Armenia’s security, sovereignty and prosperity can be secured in large part through its scientific and technological progress. The lack of systematic approaches, clear goals and ambitious plans, along with half-hearted steps in increasing funding and then not executing it properly, will only lead to the decline of the scientific ecosystem in Armenia. Its rejuvenation requires long-term commitment, serious investments and large-scale migration programs to be able to meet the nation’s needs and ultimately make Armenia a country that adds value in the world.
For Chinar Movsisyan, founder and CEO of manot, a genuine love for math and science formed the basis for her academic pursuits, and the desire to apply theory in the real world pushed her pivot to business.Read more
In order for tech to truly benefit Armenia, it needs to benefit all of Armenia. For this to become a reality, accessibility to education in the regions as well as the creation of more local job opportunities are essential.Read more
Despite the critical challenges facing Armenia, achieving security and development, establishing strong state institutions, quality education and healthcare and a fair judicial system remain constant. Science, technology and innovation will be key to its realization, writes Ani Toroyan.Read more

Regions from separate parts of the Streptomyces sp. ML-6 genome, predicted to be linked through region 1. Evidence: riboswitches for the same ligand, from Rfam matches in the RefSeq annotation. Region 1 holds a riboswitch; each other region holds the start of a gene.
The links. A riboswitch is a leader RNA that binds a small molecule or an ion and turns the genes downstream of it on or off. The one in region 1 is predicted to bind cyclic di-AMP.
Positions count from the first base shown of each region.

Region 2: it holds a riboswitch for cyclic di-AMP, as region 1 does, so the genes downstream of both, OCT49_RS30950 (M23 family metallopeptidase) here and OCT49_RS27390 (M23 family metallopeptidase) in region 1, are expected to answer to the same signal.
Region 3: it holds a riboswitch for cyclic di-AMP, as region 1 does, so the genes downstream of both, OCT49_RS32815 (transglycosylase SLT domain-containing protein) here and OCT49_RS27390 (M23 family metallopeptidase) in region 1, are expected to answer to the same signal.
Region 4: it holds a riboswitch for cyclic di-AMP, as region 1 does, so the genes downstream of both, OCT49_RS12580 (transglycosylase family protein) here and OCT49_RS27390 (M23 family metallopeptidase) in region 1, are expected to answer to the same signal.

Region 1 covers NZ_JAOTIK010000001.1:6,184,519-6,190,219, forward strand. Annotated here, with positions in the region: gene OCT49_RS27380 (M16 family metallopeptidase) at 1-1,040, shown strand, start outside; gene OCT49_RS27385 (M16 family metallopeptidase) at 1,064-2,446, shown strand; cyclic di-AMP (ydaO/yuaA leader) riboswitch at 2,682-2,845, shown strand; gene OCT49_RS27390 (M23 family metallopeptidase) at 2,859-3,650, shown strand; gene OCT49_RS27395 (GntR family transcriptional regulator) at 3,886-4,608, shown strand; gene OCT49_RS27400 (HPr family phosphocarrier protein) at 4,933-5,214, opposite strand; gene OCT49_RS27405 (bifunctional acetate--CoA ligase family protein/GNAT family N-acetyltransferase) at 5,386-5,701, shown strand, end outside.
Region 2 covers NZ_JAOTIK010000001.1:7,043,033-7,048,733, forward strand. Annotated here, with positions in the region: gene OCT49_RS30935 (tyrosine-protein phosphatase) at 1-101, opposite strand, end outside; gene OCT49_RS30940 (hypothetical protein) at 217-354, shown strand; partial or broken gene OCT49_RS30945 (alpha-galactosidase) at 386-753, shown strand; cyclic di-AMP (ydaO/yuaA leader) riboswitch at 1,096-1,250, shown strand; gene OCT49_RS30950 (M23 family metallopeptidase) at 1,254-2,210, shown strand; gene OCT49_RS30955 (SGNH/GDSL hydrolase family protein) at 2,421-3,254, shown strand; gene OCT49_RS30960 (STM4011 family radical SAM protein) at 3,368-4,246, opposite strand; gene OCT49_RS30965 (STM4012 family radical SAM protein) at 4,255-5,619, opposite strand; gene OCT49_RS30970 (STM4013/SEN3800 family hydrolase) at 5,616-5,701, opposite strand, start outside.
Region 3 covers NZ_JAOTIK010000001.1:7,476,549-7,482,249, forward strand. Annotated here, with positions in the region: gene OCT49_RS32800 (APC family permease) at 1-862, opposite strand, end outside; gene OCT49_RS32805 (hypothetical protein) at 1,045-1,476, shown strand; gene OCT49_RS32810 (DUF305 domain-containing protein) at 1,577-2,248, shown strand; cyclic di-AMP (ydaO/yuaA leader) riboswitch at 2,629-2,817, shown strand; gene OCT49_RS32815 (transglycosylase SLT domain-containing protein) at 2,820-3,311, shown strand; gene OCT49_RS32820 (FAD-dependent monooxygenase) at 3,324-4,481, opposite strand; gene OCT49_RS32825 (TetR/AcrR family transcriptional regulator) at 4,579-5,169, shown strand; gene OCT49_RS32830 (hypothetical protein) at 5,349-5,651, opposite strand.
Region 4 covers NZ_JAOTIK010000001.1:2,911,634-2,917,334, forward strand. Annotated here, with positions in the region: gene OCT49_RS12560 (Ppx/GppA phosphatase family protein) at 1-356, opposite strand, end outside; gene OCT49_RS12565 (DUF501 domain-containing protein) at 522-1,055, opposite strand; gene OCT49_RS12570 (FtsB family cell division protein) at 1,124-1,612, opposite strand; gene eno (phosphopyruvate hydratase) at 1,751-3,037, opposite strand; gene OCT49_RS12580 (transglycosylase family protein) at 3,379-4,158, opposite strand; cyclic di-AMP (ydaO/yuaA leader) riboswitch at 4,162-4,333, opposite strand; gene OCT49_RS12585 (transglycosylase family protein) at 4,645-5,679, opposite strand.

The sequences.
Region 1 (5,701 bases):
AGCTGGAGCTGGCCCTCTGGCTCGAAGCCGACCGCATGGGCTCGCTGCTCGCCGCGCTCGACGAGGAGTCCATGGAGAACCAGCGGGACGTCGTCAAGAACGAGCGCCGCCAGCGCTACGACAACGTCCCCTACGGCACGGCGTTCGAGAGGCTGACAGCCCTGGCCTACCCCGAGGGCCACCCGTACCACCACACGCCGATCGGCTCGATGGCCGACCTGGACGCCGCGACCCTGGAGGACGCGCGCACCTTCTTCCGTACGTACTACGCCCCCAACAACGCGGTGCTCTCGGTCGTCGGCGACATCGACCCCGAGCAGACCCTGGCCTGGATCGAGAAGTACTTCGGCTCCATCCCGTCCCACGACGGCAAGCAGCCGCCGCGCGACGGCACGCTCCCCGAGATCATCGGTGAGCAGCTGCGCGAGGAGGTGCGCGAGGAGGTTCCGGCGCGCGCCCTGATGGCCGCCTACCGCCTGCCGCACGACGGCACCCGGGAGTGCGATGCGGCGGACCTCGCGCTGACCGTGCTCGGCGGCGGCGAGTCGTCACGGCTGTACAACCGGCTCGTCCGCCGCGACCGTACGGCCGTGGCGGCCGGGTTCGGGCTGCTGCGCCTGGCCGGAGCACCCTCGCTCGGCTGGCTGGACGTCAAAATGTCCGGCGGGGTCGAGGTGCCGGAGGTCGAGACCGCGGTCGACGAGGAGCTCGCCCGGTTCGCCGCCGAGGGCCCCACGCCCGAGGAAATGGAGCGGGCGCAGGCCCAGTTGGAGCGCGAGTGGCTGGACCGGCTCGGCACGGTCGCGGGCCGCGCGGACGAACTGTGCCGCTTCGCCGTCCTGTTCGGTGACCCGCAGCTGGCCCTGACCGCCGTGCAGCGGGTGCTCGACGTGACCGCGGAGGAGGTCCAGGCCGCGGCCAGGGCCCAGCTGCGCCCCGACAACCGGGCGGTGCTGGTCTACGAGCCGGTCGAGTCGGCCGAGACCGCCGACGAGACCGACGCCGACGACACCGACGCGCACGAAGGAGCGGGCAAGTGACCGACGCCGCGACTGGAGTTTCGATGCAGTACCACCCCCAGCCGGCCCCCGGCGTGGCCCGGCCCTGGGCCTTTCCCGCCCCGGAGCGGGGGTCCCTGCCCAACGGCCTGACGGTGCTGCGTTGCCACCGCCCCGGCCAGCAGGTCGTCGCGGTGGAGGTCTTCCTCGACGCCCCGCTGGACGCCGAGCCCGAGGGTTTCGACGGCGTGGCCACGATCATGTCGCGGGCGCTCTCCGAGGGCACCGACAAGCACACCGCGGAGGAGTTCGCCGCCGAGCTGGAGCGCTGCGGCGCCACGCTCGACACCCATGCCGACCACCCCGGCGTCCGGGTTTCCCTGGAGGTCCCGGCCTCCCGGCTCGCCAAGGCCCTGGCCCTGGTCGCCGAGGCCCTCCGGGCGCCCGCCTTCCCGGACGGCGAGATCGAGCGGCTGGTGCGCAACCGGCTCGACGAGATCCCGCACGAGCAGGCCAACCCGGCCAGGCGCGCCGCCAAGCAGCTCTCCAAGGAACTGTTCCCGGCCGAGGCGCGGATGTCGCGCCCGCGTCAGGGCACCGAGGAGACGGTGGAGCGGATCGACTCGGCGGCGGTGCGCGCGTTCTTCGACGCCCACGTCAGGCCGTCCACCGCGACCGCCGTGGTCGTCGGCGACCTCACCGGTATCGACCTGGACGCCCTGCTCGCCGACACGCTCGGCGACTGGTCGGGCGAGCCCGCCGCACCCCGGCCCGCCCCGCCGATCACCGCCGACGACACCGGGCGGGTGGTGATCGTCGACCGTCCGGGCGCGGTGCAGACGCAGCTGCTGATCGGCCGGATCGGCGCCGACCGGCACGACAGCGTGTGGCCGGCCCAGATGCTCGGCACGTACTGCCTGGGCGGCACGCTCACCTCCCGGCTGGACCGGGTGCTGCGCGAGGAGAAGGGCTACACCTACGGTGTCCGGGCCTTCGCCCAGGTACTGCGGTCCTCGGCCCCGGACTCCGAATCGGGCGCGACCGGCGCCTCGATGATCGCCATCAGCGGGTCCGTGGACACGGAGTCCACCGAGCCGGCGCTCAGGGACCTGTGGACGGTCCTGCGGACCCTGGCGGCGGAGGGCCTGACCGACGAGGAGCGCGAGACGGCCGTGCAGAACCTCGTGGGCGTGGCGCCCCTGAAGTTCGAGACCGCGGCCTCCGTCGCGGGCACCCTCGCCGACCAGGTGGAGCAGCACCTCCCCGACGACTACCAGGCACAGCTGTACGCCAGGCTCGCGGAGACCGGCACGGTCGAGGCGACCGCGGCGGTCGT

Despite leading the region in many progressive metrics, the past few years have reinforced how peace isn’t something Armenia can take for granted: it must cultivate optimal conditions for innovation because of external threats, and that will take conscious architecting.Read more
BigStory VC, a founder-led venture capital fund, promises to be the first of its kind, as Armenia’s start-up ecosystem continues to grow and its members attain success.Read more
As Armenia continues to face geopolitical threats from neighboring Azerbaijan and indifference from the rest of the world, events like the Starmus Festival help strengthen Armenia and its economy, and advance its position on the global stage.Read more
A training course for young men and women launched in 2019 by the FAST Foundation—Unit 1991—is a new military unit focused on the creation of arms using the latest technologies.Read more